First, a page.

Biblical Personalities: Moshe at his Maximum
The Holy One, Blessed is He, rests His presence only on one who is mighty, rich, wise, and humble. All of these [traits] are [learned] from Moses: mighty from the verse, “He spread the tent over the tabernacle” (Exodus 40:19), [or] from the verse, “I took hold of the two tablets, cast them out of my two hands, and broke them” (Deuteronomy 9:17); rich, [from the verse] “Carve yourself two tablets of stone,” (ibid. 10:1) – the remnants [of the precious stone] are for you; wise, [as] Rav and Shmuel said: Fifty gates of understanding were created in the world and all but one were presented to Moses, as it is written, “You have made him only a little less than the angels,” (Psalms 8:6); [and] humble, as it is written, “The man Moses was exceedingly humble,” (Numbers 12:3) (Nedarim 38a).
A faithful man shall abound with blessings (Proverbs 28:20). This refers to Moses. All things over which he was treasurer were blessed , because he was faithful (Shemot Rabbah 51:1).
“I have not taken the donkey of one of them (Numbers 16:15). [Even] that which I had the right to take, I did not take from them. It is customary that a person who takes care of sacred property takes his fee from the sacred property. When I went from Median to Egypt, I had the right to take a donkey from them since I was going for their sake, but I did not take one” (Bamidbar Rabbah 18:10).
Moshe did not only possess the qualities of strength, wealth, wisdom and humility, as qualities, but each one at its maximum. Each of the verses describes Moshe’s qualities at their absolute maximum, beyond typical human attributes. Each quality was an expression of Moshe’s Netzach, and each was safe in his hands, because he was faithful in his Yesod – he appreciated the source and Foundation of each quality, not as his, but coming from God.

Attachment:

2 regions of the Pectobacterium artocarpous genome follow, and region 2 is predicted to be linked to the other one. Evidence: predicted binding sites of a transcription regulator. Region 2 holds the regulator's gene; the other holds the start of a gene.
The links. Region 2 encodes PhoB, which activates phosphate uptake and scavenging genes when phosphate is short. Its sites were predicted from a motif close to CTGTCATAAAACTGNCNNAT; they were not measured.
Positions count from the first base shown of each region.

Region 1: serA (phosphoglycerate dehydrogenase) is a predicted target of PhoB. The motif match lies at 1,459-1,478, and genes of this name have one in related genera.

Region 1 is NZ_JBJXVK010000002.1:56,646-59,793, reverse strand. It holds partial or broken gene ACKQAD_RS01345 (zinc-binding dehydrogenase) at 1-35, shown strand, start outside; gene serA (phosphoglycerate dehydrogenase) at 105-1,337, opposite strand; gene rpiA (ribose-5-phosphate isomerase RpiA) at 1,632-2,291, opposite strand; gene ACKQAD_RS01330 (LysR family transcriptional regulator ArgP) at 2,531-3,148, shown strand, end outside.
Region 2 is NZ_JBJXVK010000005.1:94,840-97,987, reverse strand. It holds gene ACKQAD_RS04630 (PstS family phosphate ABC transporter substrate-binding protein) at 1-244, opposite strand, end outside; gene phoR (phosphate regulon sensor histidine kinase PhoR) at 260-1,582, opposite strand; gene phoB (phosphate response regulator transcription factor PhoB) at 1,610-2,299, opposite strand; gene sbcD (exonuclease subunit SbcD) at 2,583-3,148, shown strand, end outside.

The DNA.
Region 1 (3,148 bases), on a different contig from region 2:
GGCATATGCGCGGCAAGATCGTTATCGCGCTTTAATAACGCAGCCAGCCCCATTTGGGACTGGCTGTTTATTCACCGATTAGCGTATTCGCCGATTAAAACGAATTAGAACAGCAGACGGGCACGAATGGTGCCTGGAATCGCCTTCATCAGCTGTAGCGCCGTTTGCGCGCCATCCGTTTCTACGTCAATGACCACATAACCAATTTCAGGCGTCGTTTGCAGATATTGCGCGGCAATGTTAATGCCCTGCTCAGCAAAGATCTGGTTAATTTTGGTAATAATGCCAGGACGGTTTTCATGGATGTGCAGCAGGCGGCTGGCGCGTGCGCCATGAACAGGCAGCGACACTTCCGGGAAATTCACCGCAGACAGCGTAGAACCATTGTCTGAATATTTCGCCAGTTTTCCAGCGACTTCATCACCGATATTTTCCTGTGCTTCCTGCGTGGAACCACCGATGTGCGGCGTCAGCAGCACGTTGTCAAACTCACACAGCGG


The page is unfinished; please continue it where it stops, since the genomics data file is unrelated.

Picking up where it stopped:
His faithfulness was so complete an expression of his Netzach, that he infused each with the power that derived from the Yesod, and each brought abundant blessing.
Only in the hands of the man of Netzach, directed by Yesod, can a person possess unparalleled might, wealth and wisdom, and maintain his humility, never abusing his power, and never allowing his extraordinary qualities to go to his head.
Each of us possesses unusual qualities. They may not qualify us to merit prophecy, but they do allow us to gather the “remnants of the precious stones,” insights of the Oral Law. We often hesitate to acknowledge our strengths for fear of arrogance. Yesod in Netzach reminds us that our gifts are from God and must be acknowledged. As long as we recognize God’s gifts to us we can maintain our humility or faithfulness.
We often praise children and students for their abilities. Yesod in Netzach reminds us to always offer such praise in a spirit of faithfulness, as gifts from God.
What are my unique gifts?
How can I use them?
How do I use them?
Am I ever arrogant because of my gifts?
Acknowledge each ability as a gift from God, and rooted in Him.
Review each child’s unique strengths with him or her. Describe them as gifts from God, that demand only that awareness of being from God to allow him or her to access those strengths.